Karnataka health minister K. Sudhakar raked up a controversy on October 10 by claiming that modern Indian women want to stay single, are unwilling to give birth even after marriage and desire children by surrogacy.
“Today, I am sorry to say this, lots of modern women in India want to stay single. Even if they get married, they don’t want to give birth. They want surrogacy. So there is a paradigm shift in our thinking, which is not good,” he said during the World Mental Health Day at the National Institute of Mental Health and Neurological Sciences (NIMHANS).
Lamenting the “western influence” on Indian society, the minister said people are not willing to let their parents be with them.
“Unfortunately, today we are going in a western way. We don’t want our parents to live with us, forget about grandparents being with us,” the minister said.
Sexist and misogynistic remarks made by Indian politicians are not uncommon.
In the second-most populous country, where motherhood is glorified by society and in literature and films, women are increasingly choosing not to have children.
A paper titled ‘Changing Role of Female Education on Fertility in India‘ by Namrata Mondal, Chander Shekhar and Dewaram A. Nagdeve says that there is a negative relationship between women’s education and fertility. It further says that education plays an important role in fertility decline by increasing age at marriage which reduces effective reproductive span, increases work participation and contraceptive use among women.
In India, according to the Sample Registration System (SRS) compiled by the Registrar General of India for 2017, the total fertility rate declined to an all-time low of 2.2 in 2017 after being stable at 2.3 for the four years from 2013 to 2016.
The Economic Times had reported the SRS findings that indicated that the average fertility rate went down primarily in southern states such as Tamil Nadu (1.6), Andhra Pradesh (1.6), Telangana (1.7), Kerala (1.7) and Karnataka (1.7) as well as the hill states — Jammu and Kashmir (1.6), Himachal Pradesh (1.6) and Uttarakhand (1.9). Delhi (1.5), West Bengal (1.6) Punjab (1.6) and Odisha (1.9) — too remained below the national total fertility rate in 2017. (SRS is the largest demographic survey in the country which provides annual estimates of fertility as well as mortality indicators at the state and national level.)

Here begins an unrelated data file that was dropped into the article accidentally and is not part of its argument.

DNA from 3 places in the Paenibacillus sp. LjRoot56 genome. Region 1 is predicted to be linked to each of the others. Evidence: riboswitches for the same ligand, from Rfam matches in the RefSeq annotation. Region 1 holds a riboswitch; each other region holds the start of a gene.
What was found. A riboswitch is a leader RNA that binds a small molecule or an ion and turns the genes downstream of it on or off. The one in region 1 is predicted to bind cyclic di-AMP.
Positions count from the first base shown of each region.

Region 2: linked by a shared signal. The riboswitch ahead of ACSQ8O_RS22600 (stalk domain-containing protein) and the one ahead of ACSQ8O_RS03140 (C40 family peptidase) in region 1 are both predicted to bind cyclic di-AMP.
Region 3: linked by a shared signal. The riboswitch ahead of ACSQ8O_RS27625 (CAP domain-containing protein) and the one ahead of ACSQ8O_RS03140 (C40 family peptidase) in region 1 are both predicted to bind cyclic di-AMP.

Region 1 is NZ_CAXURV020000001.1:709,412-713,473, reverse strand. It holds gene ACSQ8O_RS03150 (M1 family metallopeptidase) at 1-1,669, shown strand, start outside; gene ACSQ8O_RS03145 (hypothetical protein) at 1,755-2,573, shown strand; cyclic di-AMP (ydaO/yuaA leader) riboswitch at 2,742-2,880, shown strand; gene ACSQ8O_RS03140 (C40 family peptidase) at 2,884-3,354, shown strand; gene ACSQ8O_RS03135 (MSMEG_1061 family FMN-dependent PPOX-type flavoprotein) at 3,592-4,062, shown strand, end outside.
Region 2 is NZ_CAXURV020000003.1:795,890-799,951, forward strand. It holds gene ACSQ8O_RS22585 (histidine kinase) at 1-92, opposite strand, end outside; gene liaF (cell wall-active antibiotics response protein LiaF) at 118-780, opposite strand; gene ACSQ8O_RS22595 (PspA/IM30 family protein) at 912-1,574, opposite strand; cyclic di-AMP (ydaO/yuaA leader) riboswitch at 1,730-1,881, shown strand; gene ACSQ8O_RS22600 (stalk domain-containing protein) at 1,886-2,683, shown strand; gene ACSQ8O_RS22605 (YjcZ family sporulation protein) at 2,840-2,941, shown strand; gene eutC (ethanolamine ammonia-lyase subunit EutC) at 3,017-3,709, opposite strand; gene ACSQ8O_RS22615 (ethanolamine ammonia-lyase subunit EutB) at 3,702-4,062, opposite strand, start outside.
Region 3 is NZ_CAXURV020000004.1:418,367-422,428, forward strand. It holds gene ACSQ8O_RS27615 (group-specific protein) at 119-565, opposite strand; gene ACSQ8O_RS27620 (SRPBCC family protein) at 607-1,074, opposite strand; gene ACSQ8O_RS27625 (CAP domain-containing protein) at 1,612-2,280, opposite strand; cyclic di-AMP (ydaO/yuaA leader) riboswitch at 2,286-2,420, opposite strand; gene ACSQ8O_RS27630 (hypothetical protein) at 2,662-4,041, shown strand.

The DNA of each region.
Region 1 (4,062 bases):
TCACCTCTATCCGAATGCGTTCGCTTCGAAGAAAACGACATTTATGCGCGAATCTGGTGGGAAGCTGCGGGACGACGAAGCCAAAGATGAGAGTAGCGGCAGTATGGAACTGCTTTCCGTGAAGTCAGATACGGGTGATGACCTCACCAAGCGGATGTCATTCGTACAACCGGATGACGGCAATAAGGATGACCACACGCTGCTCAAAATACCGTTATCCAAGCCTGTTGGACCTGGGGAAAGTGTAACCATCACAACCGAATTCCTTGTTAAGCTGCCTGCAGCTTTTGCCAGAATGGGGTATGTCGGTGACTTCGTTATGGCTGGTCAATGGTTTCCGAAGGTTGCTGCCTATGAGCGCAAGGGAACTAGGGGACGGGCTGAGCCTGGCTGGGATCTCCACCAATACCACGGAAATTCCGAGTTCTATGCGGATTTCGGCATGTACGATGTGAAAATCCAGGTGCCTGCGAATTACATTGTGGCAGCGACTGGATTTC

The 2017 Global Burden of Disease Study reported that the global fertility rate has been cut in half since 1950. A Vogue piece cited this study and another analysis of 33 studies of ‘fertility intentions’ in developed countries which found that roughly one-fifth to one-third of women who become pregnant aren’t sure whether or not they actually want a baby.
Although there are multiple reasons like education, financial independence, environmental concerns etc. attributed to women choosing not to have children, or rather adopt than giving birth, the societal stigma surrounding women making such choices remains.
One of the reasons the Vogue report said for not having children was the “increase in working women — and female breadwinners — around the world has also left many reluctant to leave jobs that aren’t always guaranteed to be there when they return”. A 2021 study titled ‘Predicament Of Returning Mothers‘, conducted by Ashoka University’s Genpact Centre for Women Leadership, found that women returning to work post-pregnancy face both subtle and blatant discrimination, including indifference at the workplace, lack of family support and societal pressures.
Psychologist Dr Sarah Gundle, co-clinical director at Manhattan “behavioural health studio” Octave told Vogue, “Women now have more choices, and for many, it’s a choice like any other choice. But the idea of women [having children] is still so deeply ingrained in our collective consciousness that women who choose not to are often seen as a little suspect.”
Leslie Ashburn-Nardo, the author of a 2017 study published in the journal Sex Roles, told the magazine: “Voluntarily child-free people elicited moral outrage —anger, disgust, disappointment — relative to people with children. They were also seen as less psychologically fulfilled.”
Gundle added that having children does not actually make people happier. She cited a 2016 study published in the American Journal of Sociology which looked at families in 22 European and English-speaking countries and found that having children makes people significantly less happy compared to people who don’t have kids. Researchers call this phenomenon the “parenting happiness gap”.